President Horacio Cartes has said he will not seek another term as president in the upcoming election. The announcement comes weeks after violent protests that led to people setting fire to the country's congress.
Weeks after a secret vote approving a bill that would allow him to run again, Cartes announced in a public letter on Monday that he would not seek the presidency for the 2018 election.
In the statement, addressed to the Archbishop of Asuncion and shared on Twitter, Cartes said he was inspired to make his choice after hearing Pope Francis' call on April 2 to embrace peace by "avoiding all types of violence [and] looking for political solutions."
"I hope that this gesture of resignation serves to deepen direct dialogue on strengthening the institutions of the Republic, in harmony with Paraguayans," he said.
At the end of March violent riots broke out after the country's Senate secretly voted for a constitutional amendment allowing Cartes to run for a second term, a change that would also require passage by the House. Following the collapse of the country's brutal dictatorship, Paraguay passed a constitution in 1992 that barred presidents from seeking a second term.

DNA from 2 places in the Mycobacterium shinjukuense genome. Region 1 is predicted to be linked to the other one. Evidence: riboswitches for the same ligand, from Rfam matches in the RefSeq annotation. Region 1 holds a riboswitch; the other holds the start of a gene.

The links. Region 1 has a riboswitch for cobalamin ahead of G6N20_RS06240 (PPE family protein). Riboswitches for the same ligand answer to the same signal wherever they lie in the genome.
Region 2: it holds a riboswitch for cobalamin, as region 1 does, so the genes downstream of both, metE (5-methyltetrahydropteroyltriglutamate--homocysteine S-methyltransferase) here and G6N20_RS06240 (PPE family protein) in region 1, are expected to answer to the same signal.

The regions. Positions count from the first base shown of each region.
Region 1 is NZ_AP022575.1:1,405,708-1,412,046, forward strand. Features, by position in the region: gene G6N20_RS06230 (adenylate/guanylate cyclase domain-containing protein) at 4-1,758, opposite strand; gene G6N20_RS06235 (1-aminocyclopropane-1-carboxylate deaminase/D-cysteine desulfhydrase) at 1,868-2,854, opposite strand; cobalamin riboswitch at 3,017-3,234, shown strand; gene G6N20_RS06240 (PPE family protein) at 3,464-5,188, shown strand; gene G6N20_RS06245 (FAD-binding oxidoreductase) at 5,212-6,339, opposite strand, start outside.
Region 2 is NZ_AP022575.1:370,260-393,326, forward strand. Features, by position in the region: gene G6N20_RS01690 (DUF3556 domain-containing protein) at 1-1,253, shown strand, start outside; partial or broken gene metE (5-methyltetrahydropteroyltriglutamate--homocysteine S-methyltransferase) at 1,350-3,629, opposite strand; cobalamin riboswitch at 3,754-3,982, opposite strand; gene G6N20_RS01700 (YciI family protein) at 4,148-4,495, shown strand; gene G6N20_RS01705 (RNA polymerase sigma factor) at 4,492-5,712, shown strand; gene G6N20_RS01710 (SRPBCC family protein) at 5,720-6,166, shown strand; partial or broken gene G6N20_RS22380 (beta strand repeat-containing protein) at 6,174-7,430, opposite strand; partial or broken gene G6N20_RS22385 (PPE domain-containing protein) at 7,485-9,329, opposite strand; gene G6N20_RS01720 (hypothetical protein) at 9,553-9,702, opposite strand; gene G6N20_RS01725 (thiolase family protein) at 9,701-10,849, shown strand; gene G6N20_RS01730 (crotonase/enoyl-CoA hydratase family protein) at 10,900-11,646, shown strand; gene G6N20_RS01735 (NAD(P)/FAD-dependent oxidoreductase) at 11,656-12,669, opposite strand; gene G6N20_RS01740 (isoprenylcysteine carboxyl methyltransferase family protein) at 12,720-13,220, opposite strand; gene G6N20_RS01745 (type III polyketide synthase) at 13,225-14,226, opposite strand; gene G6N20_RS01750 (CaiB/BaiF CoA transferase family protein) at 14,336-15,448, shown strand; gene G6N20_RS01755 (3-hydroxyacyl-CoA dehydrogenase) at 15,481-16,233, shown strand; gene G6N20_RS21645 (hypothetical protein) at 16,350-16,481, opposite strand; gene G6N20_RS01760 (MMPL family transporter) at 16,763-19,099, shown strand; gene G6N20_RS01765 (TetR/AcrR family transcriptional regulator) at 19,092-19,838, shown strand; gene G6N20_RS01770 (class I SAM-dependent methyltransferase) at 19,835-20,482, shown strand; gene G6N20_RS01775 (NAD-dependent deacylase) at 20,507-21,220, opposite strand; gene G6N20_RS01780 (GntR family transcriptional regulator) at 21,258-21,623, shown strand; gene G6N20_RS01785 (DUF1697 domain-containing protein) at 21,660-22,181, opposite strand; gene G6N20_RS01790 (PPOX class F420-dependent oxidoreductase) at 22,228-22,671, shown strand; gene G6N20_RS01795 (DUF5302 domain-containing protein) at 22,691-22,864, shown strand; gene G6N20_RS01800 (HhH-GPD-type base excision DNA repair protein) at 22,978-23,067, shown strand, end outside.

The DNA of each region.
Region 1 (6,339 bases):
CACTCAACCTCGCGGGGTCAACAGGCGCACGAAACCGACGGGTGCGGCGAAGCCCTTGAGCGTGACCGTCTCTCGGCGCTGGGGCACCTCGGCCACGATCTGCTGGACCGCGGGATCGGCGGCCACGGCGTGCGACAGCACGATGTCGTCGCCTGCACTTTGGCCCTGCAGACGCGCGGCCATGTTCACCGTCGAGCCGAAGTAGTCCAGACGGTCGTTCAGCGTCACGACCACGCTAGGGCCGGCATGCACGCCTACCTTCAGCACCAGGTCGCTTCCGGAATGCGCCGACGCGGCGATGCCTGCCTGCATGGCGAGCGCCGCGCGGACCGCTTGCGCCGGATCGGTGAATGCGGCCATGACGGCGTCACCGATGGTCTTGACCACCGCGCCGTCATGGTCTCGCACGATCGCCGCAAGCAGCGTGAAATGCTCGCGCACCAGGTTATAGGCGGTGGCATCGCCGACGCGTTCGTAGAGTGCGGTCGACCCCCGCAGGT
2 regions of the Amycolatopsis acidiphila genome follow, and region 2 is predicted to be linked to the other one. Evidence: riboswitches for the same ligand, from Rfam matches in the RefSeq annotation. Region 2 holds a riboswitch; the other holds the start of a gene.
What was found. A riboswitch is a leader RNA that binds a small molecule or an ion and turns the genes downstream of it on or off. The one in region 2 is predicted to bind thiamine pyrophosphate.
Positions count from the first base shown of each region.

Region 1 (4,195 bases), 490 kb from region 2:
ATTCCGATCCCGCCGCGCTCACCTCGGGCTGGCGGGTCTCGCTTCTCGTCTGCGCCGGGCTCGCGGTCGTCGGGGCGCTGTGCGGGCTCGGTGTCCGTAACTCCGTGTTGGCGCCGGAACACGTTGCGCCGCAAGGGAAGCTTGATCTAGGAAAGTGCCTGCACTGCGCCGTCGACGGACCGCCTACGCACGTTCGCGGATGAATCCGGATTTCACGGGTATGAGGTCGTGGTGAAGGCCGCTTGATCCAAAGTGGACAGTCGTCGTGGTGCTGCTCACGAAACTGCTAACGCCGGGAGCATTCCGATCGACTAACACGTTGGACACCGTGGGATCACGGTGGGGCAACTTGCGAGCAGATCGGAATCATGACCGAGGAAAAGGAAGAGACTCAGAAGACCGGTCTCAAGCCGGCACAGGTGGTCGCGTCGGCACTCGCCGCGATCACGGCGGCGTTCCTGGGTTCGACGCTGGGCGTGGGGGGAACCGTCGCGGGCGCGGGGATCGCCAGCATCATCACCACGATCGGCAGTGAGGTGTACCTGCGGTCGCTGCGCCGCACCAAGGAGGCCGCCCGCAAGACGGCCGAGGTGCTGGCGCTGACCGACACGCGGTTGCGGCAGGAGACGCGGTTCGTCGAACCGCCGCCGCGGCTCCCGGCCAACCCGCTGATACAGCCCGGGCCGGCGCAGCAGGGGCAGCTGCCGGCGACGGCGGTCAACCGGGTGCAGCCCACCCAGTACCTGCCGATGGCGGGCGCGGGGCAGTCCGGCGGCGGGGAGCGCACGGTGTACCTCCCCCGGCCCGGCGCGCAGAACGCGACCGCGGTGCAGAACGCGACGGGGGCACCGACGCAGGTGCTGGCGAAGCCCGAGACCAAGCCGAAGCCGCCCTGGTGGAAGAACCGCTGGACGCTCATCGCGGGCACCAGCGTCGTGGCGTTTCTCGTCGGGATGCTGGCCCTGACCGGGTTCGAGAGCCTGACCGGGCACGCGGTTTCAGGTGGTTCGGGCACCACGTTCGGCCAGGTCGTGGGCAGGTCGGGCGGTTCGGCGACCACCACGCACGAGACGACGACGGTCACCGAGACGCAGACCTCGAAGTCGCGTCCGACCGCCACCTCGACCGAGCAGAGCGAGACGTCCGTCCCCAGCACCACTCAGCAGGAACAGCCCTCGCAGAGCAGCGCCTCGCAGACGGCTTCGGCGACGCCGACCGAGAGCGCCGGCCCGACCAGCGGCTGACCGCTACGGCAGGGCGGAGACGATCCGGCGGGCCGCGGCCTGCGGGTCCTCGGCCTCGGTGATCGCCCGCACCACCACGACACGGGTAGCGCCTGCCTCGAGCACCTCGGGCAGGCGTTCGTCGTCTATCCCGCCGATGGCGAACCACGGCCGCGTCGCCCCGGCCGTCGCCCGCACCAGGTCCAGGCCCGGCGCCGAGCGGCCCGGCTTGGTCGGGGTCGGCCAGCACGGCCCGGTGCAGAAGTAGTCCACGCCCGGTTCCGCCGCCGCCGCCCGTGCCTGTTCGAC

After the passage of the bill last month, opposition politician Desiree Masi said a "coup had been carried out."
Despite Cartes' announcement, Senator Lilian Samaniego said the leader's allies would continue to seek approval for the bill from the lower house. For a change on re-election policy to pass, however, citizens would need to approve it in a popular referendum.
blc/gsw (AFP, Reuters)